Citizen scientists find good news for Puget Sound seabirds

Seabirds have been suggested as critical “sentinel species,” indicators of overall ecosystem health, at least for coastal habitats. They’re often the best ways to see how well a given landscape is facing the threat of climate change and other human-related activities. One of the best ways to assess the health of seabird communities is through a procedure called “species distribution modeling.” The process combines spatial and temporal information for any given species – where do they like to hang out, and how do those preferences change from season to season, year to year – the results of which can then be used to inform conservation practices.

For example, such information could help designate areas to protect, or landscapes that serve as vital strongholds for the endurance of a species whose long-term existence may be uncertain. It could also be used to predict how species will respond to future environmental shifts.

But to effectively model a species’ distribution requires lots of high quality information. That’s especially true now, in the era of “big data.” So some researchers have increasingly turned to citizen science as a means of collecting massive amounts of data. It’s what allowed a group of Washington State researchers, led by NOAA conservation biologist Eric J. Ward, to determine that things are looking up for several Puget Sound seabird species that have historically been in decline.

It’s no surprise that a group of bird researchers decided to turn to citizen science. Some of the most successful, longest running citizen science programs in the United States have appealed to birders: the Audubon Christmas Bird Count and the North American Breeding Bird Survey. While citizen science efforts can be variable, as can the quality of data derived from citizen scientists, statistical tools have been developed recently to account for these issues.

Ward and his colleagues used seven years worth of citizen science data from their own program, the Puget Sound Seabird Survey. They trained teams of 2-4 volunteers in their observation protocols, and each team was responsible for monthly surveys from October through April at various pre-determined days, times, and sites. Observations ranged from 15 to 60 minutes. The study focused on eighteen species at 62 sites, including alcids, cormorants, loons, grebes, and waterfowl. Their results were published this month in the open-access journal PeerJ.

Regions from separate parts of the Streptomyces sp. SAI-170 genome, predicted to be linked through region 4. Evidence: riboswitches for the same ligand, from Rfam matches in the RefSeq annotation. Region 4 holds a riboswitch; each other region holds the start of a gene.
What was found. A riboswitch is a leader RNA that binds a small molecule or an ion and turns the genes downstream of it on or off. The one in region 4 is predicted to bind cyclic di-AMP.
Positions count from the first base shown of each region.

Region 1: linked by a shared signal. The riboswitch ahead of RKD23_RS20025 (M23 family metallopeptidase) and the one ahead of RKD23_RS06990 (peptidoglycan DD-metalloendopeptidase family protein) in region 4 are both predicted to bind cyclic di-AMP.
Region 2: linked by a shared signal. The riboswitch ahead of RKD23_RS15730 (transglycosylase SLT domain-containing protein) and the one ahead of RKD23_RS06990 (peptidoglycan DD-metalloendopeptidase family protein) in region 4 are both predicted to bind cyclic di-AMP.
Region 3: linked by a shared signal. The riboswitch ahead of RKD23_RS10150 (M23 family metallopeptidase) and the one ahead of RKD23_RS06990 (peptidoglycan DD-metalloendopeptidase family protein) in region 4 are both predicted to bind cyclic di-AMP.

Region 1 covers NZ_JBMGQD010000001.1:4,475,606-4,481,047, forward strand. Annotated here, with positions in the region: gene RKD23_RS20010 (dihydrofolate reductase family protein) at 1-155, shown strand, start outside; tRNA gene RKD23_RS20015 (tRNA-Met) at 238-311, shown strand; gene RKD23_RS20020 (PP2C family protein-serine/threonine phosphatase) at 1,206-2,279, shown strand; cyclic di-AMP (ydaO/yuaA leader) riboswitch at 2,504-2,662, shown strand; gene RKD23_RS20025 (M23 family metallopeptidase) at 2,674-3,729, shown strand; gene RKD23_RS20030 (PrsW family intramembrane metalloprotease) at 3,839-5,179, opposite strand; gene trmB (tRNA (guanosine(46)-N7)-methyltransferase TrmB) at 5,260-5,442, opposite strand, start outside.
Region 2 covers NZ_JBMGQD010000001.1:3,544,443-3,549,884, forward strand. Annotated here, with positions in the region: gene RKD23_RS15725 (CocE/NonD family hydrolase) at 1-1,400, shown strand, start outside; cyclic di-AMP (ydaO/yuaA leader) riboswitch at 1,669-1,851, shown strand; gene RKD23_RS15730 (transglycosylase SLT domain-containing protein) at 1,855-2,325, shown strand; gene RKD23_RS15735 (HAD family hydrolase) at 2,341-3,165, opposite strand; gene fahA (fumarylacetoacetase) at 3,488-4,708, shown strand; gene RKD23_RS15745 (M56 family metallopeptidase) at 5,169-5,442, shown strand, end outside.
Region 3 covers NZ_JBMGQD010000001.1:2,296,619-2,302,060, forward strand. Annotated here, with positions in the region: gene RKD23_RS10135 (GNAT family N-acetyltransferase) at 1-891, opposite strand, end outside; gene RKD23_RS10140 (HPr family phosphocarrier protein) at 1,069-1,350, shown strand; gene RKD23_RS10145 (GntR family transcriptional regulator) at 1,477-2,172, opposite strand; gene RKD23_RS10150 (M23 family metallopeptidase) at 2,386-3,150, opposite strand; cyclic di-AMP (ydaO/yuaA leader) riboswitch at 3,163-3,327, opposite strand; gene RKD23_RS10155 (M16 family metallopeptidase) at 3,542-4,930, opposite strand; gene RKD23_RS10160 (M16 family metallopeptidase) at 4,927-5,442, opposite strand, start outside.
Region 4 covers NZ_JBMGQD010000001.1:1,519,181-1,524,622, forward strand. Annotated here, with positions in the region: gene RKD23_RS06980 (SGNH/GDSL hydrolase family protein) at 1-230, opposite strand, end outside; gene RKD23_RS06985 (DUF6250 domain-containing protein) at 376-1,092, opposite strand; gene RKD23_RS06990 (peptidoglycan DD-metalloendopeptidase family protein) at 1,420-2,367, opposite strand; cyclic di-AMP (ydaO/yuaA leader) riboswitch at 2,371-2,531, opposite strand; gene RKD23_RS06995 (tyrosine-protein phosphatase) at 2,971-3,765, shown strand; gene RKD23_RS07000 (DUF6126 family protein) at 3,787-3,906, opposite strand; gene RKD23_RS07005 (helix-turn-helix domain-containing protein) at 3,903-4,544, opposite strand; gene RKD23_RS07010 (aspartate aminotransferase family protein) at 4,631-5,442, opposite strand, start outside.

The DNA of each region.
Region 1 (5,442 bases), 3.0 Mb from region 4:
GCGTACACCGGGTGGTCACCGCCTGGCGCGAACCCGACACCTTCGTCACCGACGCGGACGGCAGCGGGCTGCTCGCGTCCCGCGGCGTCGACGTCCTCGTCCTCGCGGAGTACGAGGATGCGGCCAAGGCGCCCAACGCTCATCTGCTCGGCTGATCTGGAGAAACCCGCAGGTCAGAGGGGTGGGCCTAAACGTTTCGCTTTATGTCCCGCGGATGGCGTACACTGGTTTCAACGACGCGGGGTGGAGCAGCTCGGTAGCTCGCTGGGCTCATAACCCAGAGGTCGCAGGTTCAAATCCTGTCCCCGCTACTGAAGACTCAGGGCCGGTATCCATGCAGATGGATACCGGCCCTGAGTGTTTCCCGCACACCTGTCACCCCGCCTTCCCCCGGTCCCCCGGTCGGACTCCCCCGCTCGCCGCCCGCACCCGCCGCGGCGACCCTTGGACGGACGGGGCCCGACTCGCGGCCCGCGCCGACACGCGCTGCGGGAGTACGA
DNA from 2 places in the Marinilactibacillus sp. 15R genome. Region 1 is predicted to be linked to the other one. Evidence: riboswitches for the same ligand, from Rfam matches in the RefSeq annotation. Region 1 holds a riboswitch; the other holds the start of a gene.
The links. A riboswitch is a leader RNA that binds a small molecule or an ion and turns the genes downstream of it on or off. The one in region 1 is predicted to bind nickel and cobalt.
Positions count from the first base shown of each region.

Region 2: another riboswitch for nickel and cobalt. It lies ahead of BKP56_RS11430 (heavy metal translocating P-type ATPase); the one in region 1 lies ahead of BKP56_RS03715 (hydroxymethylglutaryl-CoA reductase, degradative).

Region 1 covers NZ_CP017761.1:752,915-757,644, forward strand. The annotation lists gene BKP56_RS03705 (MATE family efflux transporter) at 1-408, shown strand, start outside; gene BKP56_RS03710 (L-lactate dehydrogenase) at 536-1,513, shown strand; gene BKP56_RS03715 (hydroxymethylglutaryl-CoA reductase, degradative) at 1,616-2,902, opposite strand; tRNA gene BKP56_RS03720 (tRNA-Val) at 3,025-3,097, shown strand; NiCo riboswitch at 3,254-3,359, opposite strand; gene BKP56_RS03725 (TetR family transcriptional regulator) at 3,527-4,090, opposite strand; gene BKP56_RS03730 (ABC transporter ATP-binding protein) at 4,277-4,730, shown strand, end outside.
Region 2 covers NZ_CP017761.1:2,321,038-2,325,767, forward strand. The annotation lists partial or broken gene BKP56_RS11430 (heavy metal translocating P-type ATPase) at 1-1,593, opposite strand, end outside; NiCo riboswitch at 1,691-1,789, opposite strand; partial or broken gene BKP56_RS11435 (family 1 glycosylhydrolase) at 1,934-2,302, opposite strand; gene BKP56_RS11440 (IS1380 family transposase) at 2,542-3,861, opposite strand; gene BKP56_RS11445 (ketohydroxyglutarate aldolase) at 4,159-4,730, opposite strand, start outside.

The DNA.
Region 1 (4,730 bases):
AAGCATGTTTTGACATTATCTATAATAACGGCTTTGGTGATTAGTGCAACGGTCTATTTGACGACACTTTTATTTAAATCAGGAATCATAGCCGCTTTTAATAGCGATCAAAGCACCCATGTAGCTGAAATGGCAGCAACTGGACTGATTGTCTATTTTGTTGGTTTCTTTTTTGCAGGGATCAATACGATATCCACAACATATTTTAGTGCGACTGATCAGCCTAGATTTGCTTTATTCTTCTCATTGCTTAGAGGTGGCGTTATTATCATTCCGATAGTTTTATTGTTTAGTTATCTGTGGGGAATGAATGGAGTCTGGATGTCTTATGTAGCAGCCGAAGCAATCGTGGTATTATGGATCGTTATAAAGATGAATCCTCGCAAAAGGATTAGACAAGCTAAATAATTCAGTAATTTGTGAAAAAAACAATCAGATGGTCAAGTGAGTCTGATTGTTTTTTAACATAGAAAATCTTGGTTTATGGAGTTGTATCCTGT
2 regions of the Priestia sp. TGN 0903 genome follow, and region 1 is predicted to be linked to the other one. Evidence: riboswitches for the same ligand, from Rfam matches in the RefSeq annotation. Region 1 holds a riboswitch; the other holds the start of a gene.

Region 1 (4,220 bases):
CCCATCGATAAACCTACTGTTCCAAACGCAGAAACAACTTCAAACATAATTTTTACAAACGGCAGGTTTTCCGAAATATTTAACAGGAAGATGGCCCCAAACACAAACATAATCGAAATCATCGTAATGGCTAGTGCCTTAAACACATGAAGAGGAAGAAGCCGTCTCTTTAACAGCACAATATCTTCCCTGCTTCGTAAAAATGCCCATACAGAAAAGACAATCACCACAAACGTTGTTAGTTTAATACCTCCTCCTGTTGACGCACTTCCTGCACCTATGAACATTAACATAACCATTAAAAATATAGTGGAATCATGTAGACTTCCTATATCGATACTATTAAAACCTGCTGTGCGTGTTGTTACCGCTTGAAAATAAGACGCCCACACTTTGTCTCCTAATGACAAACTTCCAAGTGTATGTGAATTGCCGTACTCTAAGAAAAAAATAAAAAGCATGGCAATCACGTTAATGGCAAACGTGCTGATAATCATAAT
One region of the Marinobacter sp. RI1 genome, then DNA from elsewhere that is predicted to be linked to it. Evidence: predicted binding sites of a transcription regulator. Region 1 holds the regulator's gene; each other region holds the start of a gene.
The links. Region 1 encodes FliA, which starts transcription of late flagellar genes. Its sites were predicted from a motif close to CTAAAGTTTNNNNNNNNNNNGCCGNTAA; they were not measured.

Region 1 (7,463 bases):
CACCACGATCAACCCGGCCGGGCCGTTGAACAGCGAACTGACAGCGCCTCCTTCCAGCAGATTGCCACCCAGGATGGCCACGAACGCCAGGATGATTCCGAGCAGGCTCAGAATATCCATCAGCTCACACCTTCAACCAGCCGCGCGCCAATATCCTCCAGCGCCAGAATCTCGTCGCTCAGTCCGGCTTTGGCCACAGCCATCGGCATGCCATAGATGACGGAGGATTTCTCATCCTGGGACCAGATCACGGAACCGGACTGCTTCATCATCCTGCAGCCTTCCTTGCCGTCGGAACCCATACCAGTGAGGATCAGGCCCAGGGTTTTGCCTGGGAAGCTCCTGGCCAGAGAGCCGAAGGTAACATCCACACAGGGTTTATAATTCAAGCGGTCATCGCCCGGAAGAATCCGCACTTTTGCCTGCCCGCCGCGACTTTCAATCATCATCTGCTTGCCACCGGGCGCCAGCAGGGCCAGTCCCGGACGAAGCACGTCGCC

Volunteers participating in the Puget Sound Seabird Survey record bird sightings. Credit: Toby Ross/Seattle Audubon Society.

Volunteers participating in the Puget Sound Seabird Survey record bird sightings. Credit: Toby Ross/Seattle Audubon Society.

After putting the data through various statistical funnels, the researchers discovered that fourteen species were actually increasing. “Although many seabird species in the Puget Sound region are thought to be depleted relative to abundances in the 1960s–1970s,” write the researchers, “our results present a more optimistic picture for a number of species over the last decade.”

The remaining four species appeared to be in decline, consistent with historical records. That could reflect shifting food sources or habitat loss. Alternatively, it could be due to other threats to their nesting areas, which are located elsewhere.

The study also highlighted several hotspots for different species, which may reflect important food sources or habitats. That information will help researchers identify critical conservation areas.

Importantly, none of this would have been possible without the hard work of enthusiastic volunteer birdwatchers. “You could never do this with staff people. You’d never have the budget to send out this many people so consistently for so many years,” said Toby Ross, Science Manager at Seattle Audubon and co-author on the study, in an official statement. “But volunteers make it possible.” – Jason G. Goldman | 23 January 2015

Source: Eric J. Ward, Toby Ross, Adam Sedgley, Todd Hass, Scott F. Pearson, Gerald Joyce, Nathalie J. Hamel, Peter J. Hodum & Rob Faucett (2015). Using citizen-science data to identify local hotspots of seabird occurrence, PeerJ, 2 e704. DOI: http://dx.doi.org/10.7717/peerj.704

Header image: Brant at Shilshole Bay, Washington. Credit: Enrique Patino/NOAA Fisheries.

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